Responsibilities of a Deceased Estate

The executor or administrator accepts responsibility for collecting the assets and debts of the deceased estate, paying debts as appropriate (including tax liabilities) and distributing the remaining assets to the deceased’s beneficiaries. The deceased estate must be protected from loss or damage, so the property should be insured and valuables secured during probate. If there is a will, the instructions of the testator should be followed as closely as possible, except where they contradict the laws of estate administration in Queensland.

What is a Deceased Estate Asset or Liability?

An asset of a deceased estate can be anything that has a value, from the contents of a bank account to real estate, stocks and shares, and other investments – anything from racehorses to artworks. A deceased estate is also likely to include numerous personal items, including jewellery, furniture and other household belongings.

Liabilities of a deceased estate include such debts as personal loans and mortgages, which are usually paid out of the proceeds of the estate. Liabilities also consist of the accumulated tax debt of the deceased, any unpaid child support payments, and can include unsecured and informal debts, such as personal loans from family and friends. These debts are paid in a legislated order, beginning with taxation and money owed to the government, with unsecured debts paid last and only if the deceased estate has sufficient assets.

What Happens to the deceased’s Pets?

Under Queensland law, a pet is property and can be entrusted in the will to a beneficiary. It is best if a testator confirms with a beneficiary before leaving a pet to them in their will, and also nominates an alternative beneficiary in case circumstances change. A pet cannot inherit directly any part of an estate, but the testator can allocate a legacy for the pet’s maintenance. A trust can be set up with funds for the care of the pet, which can be wound up upon the death of the pet and the remaining funds distributed to a nominated benefactor or charity. If there is a will, but it does not mention a pet, then they form part of the residual estate and are inherited by the residual legatee.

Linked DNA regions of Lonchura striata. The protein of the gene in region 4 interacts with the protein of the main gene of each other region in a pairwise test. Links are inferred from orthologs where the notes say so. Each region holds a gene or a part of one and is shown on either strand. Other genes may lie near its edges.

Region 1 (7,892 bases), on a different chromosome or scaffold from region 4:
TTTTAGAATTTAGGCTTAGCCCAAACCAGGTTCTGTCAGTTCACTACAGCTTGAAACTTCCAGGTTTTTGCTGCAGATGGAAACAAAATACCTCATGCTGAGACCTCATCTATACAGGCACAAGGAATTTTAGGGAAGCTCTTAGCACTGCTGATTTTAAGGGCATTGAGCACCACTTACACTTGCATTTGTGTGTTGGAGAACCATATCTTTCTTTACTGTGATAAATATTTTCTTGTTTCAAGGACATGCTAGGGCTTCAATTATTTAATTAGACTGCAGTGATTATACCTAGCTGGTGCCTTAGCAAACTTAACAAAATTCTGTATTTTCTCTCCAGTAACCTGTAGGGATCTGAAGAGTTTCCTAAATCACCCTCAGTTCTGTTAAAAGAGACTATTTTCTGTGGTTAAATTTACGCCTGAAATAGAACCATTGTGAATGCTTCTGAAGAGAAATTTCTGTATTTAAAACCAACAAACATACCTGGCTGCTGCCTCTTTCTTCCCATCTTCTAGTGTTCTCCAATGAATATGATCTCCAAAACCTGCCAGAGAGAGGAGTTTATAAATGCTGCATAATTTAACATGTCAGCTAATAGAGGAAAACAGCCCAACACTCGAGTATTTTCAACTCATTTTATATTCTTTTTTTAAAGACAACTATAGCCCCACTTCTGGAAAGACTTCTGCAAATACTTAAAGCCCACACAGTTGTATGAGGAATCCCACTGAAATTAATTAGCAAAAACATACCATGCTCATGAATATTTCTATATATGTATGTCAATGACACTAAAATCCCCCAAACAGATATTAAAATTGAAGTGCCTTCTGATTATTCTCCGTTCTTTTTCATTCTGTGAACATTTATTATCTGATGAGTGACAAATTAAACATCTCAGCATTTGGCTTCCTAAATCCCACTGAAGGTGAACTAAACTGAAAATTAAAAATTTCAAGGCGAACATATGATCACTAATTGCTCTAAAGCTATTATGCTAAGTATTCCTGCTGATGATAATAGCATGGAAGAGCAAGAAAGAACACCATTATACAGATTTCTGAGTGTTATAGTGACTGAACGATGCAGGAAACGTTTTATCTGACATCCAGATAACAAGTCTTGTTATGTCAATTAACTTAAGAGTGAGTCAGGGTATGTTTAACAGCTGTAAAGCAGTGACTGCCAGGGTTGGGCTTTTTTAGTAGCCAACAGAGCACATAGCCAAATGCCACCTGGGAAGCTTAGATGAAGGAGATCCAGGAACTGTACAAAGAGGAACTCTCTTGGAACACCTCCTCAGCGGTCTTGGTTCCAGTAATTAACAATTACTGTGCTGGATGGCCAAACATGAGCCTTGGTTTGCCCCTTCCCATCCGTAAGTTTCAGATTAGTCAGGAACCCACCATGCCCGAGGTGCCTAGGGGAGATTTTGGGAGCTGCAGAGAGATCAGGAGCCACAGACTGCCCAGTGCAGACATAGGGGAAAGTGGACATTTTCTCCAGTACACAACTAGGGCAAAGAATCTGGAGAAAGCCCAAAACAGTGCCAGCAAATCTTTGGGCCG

The wills and estate team at Armstrong Legal can help you with deceased estate administration and with any other legal advice you may need. Please call us on 1300 038 223 or send an email to arrange for an appointment.

WHERE TO NEXT?

Have you been left out of a Will or treated unfairly? We offer a free assessment of your case and a no win no fee policy. We have a specialist team that deals only in Wills & Estates servicing NSW, VIC, QLD, ACT, SA & WA. The law relating to Wills and Estates can often be complex and confusing so we encourage you to make contact with our team.